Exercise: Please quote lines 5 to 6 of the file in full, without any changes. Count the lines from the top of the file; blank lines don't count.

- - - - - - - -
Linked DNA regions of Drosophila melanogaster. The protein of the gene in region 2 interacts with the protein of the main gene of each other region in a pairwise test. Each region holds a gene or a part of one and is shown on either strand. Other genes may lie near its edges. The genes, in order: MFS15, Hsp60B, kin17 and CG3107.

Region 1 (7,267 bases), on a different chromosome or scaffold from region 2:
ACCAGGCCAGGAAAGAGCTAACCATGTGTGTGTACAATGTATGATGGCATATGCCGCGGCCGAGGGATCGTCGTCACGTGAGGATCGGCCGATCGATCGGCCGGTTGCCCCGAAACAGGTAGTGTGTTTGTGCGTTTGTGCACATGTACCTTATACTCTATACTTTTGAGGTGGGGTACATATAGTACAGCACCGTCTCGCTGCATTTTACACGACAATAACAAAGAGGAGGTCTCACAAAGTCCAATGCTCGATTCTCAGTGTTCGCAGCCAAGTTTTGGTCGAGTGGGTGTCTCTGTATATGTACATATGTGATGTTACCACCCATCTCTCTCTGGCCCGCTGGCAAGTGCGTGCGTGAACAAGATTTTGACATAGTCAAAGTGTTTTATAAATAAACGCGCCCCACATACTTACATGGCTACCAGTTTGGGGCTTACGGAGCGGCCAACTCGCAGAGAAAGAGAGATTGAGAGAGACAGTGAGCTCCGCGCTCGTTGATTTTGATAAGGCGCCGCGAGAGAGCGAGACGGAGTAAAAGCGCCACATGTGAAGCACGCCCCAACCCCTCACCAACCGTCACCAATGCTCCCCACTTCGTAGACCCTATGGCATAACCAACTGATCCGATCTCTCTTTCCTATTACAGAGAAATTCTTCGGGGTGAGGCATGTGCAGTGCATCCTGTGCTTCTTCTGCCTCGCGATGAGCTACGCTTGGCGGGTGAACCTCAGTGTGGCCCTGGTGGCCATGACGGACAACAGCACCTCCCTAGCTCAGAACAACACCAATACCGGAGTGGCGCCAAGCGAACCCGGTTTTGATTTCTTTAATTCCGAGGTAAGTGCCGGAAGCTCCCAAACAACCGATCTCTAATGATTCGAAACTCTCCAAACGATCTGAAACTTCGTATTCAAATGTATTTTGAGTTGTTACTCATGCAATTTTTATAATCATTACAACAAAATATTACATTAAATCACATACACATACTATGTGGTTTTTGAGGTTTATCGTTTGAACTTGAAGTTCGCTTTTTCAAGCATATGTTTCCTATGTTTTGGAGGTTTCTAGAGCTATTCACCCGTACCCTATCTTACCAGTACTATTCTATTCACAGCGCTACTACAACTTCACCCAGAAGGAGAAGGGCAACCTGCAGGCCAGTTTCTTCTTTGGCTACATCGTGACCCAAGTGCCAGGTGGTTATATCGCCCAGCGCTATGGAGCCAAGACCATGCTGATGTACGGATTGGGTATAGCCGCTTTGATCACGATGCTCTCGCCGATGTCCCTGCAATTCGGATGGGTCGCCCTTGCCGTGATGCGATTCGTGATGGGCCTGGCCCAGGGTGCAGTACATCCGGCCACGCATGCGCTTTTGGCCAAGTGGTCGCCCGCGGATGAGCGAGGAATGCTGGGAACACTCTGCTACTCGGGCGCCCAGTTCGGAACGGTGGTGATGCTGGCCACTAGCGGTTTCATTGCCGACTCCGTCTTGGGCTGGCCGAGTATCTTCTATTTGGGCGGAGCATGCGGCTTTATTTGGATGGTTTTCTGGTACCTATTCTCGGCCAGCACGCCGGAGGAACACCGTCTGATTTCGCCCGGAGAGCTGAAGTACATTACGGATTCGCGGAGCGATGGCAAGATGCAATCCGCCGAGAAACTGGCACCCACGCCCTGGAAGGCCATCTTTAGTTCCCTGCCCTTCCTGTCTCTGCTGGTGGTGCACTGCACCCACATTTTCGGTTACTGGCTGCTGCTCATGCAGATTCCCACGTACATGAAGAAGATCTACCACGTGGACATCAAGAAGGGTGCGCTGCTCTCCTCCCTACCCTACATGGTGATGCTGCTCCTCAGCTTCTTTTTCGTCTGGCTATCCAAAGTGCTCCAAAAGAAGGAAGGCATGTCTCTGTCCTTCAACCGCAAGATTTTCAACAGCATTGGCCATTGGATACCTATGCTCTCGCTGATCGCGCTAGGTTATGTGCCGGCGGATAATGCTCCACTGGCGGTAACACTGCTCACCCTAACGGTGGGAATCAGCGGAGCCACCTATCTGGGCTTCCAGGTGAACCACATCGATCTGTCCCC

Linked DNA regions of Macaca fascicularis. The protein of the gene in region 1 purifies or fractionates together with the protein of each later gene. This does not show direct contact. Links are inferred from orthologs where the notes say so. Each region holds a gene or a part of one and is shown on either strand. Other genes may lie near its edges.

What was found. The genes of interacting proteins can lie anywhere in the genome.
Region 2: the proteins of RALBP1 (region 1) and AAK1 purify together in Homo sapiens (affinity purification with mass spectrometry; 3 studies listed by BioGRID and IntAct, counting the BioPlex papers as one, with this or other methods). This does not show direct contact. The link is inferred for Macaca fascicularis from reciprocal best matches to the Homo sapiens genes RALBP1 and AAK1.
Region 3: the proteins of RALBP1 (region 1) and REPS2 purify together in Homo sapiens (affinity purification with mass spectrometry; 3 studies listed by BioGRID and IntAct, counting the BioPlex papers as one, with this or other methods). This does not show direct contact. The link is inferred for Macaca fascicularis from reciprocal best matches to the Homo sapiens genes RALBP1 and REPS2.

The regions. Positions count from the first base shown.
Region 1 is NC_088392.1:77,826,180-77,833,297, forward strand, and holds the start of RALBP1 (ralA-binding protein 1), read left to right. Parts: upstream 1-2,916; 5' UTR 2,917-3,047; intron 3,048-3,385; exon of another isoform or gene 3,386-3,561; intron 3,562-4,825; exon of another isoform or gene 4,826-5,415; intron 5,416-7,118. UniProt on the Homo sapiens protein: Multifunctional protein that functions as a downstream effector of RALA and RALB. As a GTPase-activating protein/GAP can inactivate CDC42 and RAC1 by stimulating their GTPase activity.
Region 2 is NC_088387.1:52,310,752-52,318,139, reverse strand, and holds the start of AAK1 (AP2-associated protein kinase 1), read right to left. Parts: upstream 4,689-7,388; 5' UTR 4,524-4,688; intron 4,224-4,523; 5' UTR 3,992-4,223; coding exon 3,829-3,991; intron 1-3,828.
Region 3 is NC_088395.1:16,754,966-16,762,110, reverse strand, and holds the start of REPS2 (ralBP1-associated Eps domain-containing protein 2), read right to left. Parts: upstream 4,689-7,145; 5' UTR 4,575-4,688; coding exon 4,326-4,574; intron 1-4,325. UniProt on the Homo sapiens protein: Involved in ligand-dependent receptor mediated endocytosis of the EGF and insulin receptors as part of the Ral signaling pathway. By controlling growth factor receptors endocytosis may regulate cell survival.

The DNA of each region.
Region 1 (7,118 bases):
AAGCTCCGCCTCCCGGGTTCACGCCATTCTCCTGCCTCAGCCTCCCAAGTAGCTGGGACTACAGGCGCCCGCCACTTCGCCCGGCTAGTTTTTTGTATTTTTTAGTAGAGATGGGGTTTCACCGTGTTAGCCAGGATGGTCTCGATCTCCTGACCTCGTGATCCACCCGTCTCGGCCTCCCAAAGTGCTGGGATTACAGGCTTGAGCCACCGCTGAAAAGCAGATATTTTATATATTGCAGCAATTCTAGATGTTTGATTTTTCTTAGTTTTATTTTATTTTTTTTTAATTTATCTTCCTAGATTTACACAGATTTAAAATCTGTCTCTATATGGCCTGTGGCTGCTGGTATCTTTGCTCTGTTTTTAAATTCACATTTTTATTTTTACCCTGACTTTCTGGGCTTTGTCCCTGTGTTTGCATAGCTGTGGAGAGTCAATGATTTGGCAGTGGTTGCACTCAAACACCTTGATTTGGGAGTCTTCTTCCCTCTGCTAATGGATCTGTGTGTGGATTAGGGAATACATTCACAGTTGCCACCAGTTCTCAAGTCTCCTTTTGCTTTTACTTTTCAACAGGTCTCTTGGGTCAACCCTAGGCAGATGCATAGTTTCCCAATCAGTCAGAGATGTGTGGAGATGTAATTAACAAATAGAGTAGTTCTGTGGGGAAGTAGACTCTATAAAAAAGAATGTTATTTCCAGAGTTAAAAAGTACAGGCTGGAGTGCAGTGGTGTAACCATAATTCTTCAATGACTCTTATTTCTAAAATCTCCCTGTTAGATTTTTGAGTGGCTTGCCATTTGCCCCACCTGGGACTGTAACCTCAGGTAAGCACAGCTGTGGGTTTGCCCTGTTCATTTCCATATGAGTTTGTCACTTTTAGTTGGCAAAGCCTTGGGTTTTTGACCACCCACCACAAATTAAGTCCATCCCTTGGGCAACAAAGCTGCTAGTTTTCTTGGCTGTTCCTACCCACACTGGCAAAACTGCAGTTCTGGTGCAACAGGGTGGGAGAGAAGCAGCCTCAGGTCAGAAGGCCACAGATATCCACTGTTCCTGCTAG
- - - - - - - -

What was found. The genes of interacting proteins can lie anywhere in the genome.
Region 2: the proteins of RALBP1 (region 1) and AAK1 purify together in Homo sapiens (affinity purification with mass spectrometry; 3 studies listed by BioGRID and IntAct, counting the BioPlex papers as one, with this or other methods). This does not show direct contact. The link is inferred for Macaca fascicularis from reciprocal best matches to the Homo sapiens genes RALBP1 and AAK1.